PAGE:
This Sunday is World Oceans Day; a day that commemorates the beauty and importance of our oceans which are so integral to our survival. As can be expected for a tropical archipelago, the Galapagos Islands have an especially intimate relationship with the seas. In the run-up to World Oceans Day we shall be posting a series of daily blog articles on the marine wildlife and associated conservation projects in Galapagos. Today’s post focuses on the marine iguana.
Not many people would consider the marine iguana a pretty animal. Charles Darwin called them disgusting and clumsy, famously describing them as “imps of darkness”, but as lizards go, marine iguanas are among the most unique on the planet.
To start with, they are large; growing to 1.5 metres in length. But there is no need to be intimidated by their size, for these are herbivorous lizards. And flashy ones at that – during the breeding season, males change from their normal relatively drab grey colour to a bright display of reds and greens to attract a female.
Their real claim to fame, however, is that they are the only sea-going lizards in the world today. In order to search and graze on algae, these animals are capable of holding their breaths for more than 30 minutes and they can dive to up to 15 metres. After surfacing, they can often be seen basking on the lava rocks to warm up whilst sneezing seawater out of their nostrils; their way of getting rid of excess salt.
It may seem strange that such large creatures should have enemies, but as juveniles they face dangers from many quarters. Galapagos hawks are known to feed on small marine iguanas and the great blue heron preys on hatchlings. Non-native rats, cats and dogs have also become a threat to their eggs and young.
Another major threat to marine iguanas is El Niño; a phenomenon that sees the sea temperatures in the eastern Pacific warm by several degrees. Depending on the severity of the El Niño, several things may happen, the first of which is another incredible and unique adaptation of the marine iguana.
During an El Niño, food availability (i.e. algal abundance) decreases. It has been found that in response to this, marine iguanas release a stress hormone which causes their body to shrink by up to 20%. Research has suggested that it is not only an iguanas muscles and connective tissue that shrinks, but also their bones.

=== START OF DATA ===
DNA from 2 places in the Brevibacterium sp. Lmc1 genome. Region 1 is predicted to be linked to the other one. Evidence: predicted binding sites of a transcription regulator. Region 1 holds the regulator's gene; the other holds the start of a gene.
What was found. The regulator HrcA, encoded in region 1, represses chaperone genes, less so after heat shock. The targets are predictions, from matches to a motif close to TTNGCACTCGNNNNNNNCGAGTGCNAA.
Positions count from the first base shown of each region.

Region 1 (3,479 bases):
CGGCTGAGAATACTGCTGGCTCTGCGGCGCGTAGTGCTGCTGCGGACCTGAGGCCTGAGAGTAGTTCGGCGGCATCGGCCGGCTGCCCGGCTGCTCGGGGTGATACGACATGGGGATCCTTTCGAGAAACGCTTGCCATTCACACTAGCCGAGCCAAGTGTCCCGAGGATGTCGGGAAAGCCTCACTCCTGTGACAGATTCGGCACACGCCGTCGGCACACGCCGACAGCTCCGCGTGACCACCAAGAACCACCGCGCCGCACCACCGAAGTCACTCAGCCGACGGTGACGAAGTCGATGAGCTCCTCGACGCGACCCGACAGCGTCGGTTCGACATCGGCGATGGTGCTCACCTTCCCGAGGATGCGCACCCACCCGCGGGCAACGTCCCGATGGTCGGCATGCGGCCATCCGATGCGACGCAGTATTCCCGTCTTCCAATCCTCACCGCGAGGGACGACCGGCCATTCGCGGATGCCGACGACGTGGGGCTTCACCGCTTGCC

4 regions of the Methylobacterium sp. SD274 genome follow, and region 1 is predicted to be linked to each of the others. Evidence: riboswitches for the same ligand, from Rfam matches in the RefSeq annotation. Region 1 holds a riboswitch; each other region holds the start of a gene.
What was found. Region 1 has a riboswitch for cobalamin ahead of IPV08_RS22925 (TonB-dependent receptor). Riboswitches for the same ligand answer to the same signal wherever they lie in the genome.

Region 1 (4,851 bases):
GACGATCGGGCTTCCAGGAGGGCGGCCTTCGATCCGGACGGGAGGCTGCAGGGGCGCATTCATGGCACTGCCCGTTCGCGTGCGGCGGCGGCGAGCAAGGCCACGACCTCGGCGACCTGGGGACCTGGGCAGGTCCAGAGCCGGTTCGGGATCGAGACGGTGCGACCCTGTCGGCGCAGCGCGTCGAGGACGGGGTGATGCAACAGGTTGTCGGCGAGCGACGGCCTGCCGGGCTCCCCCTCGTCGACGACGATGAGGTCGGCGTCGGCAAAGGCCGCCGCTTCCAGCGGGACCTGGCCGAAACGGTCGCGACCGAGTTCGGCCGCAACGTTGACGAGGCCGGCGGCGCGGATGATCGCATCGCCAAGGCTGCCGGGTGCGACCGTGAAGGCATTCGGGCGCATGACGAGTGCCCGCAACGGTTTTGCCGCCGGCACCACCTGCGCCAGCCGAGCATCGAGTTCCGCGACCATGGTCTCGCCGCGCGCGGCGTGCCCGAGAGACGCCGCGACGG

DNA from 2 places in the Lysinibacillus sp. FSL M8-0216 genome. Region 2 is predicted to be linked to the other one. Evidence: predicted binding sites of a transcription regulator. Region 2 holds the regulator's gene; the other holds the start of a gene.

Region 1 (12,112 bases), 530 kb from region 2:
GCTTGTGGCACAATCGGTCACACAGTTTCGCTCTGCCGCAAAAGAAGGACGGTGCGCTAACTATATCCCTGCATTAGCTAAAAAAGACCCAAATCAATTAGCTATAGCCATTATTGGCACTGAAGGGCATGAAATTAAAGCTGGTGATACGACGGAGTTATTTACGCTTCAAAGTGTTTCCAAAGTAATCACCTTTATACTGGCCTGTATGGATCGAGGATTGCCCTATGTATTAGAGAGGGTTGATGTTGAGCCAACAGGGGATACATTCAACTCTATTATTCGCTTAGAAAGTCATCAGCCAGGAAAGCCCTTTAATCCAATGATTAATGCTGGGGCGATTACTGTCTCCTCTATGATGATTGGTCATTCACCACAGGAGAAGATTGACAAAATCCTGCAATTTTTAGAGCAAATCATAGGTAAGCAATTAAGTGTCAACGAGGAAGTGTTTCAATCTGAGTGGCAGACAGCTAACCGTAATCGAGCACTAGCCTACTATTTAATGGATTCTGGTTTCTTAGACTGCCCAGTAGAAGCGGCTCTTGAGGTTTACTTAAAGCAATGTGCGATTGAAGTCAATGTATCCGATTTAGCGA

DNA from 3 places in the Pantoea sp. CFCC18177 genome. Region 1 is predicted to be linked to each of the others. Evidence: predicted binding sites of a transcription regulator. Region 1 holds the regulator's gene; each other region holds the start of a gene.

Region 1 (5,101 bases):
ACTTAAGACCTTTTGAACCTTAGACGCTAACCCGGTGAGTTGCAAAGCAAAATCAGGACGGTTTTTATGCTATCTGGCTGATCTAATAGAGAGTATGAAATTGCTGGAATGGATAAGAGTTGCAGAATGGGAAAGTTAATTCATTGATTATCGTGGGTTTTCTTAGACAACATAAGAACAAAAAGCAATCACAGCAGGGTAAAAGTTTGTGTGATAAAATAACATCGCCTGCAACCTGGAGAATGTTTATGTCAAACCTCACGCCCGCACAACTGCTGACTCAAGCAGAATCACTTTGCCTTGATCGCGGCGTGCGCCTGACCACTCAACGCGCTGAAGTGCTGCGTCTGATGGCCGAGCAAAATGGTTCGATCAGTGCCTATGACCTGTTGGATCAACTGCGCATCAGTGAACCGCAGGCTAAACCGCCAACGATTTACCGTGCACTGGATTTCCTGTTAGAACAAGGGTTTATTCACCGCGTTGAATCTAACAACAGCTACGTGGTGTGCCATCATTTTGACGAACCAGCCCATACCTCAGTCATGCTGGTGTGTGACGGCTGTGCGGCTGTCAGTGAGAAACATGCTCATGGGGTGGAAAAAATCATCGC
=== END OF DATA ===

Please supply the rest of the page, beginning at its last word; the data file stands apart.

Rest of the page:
However, whilst this is an incredible adaptation, it can only help so much and in years were there is a strong El Niño, mortality in marine iguana populations can be very high. During the 1997-98 El Niño event for example, some island populations decreased by as much as 90%.
Worryingly, experts have predicted that a strong El Niño is on its way this year. In the north of the Archipelago, surface waters have already warmed by several degrees and it is highly likely that this warm front will continue southwards and engulf the whole of Galapagos to potentially devastating effect.
Whilst El Niño is a naturally occurring phenomenon, there is an increasingly large body of evidence to suggest that the frequency and intensity of events have increased as part of the change to our climate which has occurred since the industrial revolution. It is sometimes hard to imagine what impacts our activities thousands of miles away from Galapagos can have on the Islands and how we may play a part in conserving such faraway places, but if we were all to make small changes in our life to reduce our carbon footprint it really would bring about positive change to our natural world.
We have been focusing this week on World Oceans Day on Sunday, but today is in fact World Environment Day. Why not take some time to think about how you can reduce your carbon footprint for the good of the marine iguanas of Galapagos, the oceans, the environment and ultimately the future of our planet.
by Jose Hong and Pete Haskell